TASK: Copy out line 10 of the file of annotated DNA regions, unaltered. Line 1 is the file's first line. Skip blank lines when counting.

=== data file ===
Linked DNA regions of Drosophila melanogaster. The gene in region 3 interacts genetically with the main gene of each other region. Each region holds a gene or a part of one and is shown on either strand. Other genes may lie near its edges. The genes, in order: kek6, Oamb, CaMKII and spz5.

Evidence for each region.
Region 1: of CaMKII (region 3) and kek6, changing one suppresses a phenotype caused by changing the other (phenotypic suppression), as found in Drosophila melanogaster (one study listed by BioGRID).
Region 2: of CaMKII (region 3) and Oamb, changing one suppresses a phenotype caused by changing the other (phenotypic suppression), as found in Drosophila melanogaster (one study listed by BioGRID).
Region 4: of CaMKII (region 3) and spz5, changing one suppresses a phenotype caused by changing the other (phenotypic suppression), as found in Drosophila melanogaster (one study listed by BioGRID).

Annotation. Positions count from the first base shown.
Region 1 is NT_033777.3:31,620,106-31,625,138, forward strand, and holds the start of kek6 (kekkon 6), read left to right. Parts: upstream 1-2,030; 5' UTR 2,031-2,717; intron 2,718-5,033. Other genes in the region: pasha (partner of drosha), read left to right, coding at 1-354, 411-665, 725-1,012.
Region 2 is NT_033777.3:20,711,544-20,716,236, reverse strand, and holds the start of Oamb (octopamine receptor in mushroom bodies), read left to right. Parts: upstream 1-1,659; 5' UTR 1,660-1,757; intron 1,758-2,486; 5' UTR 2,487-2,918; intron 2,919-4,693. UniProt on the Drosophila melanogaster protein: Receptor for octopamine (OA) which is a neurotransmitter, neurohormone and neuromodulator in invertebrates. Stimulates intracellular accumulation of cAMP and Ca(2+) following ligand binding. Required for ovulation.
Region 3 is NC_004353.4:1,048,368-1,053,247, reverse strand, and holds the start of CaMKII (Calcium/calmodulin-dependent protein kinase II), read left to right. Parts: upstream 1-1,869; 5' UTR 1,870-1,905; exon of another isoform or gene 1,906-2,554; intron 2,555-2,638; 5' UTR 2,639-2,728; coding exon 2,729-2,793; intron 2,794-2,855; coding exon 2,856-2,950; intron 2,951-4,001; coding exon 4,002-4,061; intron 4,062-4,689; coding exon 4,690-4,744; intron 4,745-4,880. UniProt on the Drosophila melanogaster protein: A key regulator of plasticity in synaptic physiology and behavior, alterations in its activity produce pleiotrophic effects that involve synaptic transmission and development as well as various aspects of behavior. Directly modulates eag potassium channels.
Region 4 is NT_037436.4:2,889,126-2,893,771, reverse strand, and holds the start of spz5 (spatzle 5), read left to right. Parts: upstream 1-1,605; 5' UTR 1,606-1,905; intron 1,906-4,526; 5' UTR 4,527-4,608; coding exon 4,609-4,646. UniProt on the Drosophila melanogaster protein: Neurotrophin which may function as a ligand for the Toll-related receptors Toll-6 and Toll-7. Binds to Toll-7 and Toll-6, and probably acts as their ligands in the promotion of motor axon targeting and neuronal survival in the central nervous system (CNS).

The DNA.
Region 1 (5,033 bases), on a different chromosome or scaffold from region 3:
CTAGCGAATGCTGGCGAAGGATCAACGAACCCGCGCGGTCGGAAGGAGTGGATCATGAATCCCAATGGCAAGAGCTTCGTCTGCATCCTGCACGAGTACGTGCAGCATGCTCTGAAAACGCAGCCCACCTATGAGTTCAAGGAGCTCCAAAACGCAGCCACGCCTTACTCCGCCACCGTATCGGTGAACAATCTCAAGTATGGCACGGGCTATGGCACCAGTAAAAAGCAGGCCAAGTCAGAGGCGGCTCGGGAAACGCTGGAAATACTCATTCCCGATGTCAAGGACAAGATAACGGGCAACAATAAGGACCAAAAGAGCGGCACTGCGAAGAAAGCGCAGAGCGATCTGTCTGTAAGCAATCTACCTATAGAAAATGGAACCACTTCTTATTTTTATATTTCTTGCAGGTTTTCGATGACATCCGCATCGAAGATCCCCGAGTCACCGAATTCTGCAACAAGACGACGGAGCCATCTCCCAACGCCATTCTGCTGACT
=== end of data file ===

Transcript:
Region 4 is NT_037436.4:2,889,126-2,893,771, reverse strand, and holds the start of spz5 (spatzle 5), read left to right. Parts: upstream 1-1,605; 5' UTR 1,606-1,905; intron 1,906-4,526; 5' UTR 4,527-4,608; coding exon 4,609-4,646. UniProt on the Drosophila melanogaster protein: Neurotrophin which may function as a ligand for the Toll-related receptors Toll-6 and Toll-7. Binds to Toll-7 and Toll-6, and probably acts as their ligands in the promotion of motor axon targeting and neuronal survival in the central nervous system (CNS).